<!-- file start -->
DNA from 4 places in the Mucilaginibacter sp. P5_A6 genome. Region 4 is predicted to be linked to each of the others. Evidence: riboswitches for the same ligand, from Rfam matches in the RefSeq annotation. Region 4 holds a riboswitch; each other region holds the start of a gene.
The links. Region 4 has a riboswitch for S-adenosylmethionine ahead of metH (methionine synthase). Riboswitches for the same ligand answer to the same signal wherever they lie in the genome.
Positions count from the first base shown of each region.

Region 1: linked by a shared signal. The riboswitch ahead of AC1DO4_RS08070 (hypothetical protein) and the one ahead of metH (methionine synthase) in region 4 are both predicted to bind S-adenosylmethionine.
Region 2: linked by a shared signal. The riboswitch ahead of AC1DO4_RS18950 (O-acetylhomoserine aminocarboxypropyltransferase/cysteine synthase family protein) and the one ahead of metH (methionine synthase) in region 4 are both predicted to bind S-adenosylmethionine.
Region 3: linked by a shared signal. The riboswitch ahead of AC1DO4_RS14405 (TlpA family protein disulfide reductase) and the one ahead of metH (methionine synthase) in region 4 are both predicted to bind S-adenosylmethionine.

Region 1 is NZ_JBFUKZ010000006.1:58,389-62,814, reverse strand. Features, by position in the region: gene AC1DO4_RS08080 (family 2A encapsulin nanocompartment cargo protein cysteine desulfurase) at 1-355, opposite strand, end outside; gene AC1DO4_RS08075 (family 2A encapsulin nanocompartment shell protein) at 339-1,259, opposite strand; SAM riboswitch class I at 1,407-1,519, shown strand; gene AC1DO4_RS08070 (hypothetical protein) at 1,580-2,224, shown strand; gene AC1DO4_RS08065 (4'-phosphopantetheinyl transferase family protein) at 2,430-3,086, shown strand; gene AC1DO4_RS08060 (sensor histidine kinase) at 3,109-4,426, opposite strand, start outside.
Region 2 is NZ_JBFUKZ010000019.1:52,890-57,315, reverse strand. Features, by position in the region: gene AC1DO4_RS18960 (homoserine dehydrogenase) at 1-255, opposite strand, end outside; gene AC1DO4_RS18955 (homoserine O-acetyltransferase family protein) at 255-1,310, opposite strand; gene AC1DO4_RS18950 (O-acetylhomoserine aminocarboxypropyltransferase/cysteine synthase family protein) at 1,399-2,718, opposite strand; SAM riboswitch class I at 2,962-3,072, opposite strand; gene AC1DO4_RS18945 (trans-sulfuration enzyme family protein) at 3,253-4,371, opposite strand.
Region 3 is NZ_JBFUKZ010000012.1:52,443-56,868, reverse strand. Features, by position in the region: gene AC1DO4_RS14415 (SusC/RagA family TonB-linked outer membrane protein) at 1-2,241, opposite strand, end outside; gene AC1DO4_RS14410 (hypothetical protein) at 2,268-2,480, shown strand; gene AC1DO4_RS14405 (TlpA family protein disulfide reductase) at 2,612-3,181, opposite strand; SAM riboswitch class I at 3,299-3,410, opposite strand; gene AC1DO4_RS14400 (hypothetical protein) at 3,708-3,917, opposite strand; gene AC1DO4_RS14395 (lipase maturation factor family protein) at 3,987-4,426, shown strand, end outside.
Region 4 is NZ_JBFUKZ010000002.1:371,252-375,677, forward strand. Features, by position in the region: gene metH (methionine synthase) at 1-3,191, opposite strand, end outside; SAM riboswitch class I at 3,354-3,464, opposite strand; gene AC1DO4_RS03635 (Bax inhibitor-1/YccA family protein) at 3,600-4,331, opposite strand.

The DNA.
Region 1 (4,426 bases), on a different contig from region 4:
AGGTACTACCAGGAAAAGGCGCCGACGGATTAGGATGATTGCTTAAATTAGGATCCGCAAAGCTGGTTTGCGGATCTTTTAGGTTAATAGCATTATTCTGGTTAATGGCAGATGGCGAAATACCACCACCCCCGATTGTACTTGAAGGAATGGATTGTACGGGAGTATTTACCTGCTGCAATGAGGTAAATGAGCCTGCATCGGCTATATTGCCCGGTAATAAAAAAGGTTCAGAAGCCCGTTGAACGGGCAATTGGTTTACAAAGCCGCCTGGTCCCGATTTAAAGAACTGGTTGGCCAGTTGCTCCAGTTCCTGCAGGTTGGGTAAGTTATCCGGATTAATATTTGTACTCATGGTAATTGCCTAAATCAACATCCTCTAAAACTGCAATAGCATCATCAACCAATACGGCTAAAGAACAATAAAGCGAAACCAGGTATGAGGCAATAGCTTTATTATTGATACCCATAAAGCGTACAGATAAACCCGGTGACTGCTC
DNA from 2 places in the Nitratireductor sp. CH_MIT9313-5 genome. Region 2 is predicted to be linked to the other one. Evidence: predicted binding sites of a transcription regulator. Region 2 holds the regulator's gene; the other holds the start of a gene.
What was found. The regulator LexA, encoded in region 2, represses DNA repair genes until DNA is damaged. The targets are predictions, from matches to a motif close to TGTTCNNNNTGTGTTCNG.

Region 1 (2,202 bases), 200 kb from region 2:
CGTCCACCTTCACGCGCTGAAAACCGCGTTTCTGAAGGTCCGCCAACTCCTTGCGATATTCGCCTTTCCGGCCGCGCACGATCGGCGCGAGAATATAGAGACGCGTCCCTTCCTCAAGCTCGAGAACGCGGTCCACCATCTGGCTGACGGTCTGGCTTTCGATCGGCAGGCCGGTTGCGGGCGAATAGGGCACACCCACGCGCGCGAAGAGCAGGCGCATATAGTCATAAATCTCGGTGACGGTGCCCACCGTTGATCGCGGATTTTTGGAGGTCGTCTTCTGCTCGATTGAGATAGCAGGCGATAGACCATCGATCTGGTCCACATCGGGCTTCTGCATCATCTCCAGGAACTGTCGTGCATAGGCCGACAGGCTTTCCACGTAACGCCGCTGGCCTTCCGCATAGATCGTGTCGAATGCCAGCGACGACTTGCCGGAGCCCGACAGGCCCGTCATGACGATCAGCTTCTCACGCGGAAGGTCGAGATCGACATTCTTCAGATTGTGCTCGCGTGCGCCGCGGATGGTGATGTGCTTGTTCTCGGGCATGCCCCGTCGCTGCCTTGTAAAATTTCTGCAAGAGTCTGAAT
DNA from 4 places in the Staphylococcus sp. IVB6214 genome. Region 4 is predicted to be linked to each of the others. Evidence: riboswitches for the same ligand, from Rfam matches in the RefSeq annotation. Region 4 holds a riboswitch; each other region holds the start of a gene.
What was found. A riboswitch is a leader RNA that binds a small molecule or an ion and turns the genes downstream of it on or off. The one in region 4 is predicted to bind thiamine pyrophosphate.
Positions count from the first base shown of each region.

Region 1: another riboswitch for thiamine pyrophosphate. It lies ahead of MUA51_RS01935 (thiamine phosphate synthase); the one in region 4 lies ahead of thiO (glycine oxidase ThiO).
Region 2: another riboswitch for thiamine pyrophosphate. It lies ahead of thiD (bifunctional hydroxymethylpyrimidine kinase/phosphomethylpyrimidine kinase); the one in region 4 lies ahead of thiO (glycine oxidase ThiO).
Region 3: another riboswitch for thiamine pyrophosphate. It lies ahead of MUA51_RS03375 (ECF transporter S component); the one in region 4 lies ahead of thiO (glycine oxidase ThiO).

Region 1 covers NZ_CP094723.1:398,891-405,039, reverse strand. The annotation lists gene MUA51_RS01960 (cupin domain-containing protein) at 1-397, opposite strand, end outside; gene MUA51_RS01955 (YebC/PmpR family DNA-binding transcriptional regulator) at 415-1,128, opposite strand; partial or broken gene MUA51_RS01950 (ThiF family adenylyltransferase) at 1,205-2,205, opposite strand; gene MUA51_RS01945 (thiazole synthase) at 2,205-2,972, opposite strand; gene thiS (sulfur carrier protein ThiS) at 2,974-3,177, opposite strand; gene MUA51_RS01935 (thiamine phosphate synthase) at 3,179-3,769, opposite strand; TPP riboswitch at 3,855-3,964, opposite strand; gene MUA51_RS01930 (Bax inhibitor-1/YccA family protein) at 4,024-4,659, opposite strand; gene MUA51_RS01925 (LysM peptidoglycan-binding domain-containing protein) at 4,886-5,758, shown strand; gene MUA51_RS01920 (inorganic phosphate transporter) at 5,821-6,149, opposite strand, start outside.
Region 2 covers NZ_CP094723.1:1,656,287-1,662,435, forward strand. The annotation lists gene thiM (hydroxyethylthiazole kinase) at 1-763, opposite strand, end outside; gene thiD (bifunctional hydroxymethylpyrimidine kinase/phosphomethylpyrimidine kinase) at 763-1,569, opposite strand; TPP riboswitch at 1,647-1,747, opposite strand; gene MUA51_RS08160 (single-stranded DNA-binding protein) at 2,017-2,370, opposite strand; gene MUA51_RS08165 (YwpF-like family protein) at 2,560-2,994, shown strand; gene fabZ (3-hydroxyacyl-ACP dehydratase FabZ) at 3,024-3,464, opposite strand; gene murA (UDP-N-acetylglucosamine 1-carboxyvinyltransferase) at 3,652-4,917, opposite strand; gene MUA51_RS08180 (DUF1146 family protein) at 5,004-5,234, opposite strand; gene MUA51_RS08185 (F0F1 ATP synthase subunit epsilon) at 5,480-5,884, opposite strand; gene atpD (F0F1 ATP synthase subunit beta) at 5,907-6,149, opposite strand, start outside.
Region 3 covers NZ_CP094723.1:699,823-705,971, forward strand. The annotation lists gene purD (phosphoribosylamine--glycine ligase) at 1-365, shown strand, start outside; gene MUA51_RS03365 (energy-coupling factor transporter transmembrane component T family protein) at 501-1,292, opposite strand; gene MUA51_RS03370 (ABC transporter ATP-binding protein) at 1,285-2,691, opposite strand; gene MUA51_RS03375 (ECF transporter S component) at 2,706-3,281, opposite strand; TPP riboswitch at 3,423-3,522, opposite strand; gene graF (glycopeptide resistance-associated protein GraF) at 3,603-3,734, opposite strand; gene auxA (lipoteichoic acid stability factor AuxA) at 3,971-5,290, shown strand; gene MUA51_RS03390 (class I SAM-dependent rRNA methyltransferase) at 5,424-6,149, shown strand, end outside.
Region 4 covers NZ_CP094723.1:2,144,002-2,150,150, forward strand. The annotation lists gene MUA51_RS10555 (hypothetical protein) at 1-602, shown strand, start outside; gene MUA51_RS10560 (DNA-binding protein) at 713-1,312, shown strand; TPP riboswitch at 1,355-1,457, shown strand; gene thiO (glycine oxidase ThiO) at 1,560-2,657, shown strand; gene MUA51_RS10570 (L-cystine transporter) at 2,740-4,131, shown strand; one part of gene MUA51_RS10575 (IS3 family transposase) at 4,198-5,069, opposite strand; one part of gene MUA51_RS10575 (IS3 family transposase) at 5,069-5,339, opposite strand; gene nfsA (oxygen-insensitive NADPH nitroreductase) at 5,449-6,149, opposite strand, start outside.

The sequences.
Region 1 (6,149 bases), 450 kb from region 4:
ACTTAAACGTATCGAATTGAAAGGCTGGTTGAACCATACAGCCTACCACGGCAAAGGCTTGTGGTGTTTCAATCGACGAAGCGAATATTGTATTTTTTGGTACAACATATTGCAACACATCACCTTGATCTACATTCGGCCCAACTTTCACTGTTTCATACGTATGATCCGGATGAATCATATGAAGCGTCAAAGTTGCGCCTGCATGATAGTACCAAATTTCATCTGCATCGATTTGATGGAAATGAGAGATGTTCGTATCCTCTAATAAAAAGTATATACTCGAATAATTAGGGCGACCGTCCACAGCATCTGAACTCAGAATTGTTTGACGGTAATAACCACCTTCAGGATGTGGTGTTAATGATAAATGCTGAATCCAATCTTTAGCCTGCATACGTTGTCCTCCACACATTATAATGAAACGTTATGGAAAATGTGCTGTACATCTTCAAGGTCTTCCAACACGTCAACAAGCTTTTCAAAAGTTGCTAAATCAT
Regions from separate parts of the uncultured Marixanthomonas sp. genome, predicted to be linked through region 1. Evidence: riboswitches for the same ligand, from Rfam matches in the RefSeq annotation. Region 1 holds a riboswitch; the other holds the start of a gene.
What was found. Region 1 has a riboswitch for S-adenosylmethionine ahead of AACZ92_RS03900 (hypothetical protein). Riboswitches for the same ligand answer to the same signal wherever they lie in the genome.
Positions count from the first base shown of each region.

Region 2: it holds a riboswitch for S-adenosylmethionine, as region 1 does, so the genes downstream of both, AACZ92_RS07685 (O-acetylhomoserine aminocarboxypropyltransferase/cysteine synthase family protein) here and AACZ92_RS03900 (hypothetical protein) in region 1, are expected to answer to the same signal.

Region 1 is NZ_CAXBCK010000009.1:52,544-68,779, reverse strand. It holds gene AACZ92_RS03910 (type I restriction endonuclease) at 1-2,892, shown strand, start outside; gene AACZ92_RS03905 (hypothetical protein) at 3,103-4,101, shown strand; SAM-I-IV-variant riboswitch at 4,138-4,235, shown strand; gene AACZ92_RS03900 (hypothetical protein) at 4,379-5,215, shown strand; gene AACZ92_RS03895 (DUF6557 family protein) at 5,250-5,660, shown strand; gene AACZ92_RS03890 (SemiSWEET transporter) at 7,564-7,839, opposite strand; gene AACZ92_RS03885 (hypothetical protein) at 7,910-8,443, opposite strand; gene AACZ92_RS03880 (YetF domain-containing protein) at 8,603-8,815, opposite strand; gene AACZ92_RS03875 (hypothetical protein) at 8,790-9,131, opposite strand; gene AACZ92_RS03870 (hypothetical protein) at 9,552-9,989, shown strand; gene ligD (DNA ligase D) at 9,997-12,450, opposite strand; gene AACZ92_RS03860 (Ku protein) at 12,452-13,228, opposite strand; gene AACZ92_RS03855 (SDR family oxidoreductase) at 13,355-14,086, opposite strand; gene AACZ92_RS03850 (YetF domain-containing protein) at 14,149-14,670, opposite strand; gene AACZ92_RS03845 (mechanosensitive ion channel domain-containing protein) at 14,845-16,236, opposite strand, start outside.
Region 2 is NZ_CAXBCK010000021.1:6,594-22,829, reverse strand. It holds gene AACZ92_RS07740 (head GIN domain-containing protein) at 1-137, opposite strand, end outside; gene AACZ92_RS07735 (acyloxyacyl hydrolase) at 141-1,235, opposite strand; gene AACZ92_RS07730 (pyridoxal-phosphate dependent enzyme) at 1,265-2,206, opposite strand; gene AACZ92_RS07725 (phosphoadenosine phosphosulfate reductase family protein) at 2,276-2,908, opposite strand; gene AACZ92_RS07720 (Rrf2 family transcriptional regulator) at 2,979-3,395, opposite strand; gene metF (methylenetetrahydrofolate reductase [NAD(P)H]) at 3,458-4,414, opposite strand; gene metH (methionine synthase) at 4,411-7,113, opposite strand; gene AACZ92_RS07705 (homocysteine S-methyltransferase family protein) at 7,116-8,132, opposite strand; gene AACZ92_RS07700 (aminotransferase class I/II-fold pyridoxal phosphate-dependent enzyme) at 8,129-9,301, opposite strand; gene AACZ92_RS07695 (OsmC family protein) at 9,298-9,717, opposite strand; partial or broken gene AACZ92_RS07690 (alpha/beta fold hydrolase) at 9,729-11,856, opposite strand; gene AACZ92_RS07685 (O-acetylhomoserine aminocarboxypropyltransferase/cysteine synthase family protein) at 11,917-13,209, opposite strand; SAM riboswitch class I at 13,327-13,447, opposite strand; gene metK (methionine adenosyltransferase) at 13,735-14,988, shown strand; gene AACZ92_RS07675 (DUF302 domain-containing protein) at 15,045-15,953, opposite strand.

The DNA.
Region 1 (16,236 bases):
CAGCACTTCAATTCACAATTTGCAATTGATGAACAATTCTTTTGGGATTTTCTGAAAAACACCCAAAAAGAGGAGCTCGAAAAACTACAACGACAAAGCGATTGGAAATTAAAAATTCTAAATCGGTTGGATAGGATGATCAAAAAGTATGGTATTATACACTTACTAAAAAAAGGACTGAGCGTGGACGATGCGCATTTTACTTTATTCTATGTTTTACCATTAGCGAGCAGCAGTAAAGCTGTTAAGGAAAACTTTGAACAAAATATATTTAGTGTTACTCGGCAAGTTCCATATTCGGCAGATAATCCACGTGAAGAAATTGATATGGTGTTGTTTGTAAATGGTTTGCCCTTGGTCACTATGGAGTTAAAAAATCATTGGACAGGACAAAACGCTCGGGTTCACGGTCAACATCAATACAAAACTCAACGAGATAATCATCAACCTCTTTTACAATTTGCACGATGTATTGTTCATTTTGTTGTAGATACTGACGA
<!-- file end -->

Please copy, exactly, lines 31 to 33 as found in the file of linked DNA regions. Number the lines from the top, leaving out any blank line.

Regions from separate parts of the uncultured Marixanthomonas sp. genome, predicted to be linked through region 1. Evidence: riboswitches for the same ligand, from Rfam matches in the RefSeq annotation. Region 1 holds a riboswitch; the other holds the start of a gene.
What was found. Region 1 has a riboswitch for S-adenosylmethionine ahead of AACZ92_RS03900 (hypothetical protein). Riboswitches for the same ligand answer to the same signal wherever they lie in the genome.
Positions count from the first base shown of each region.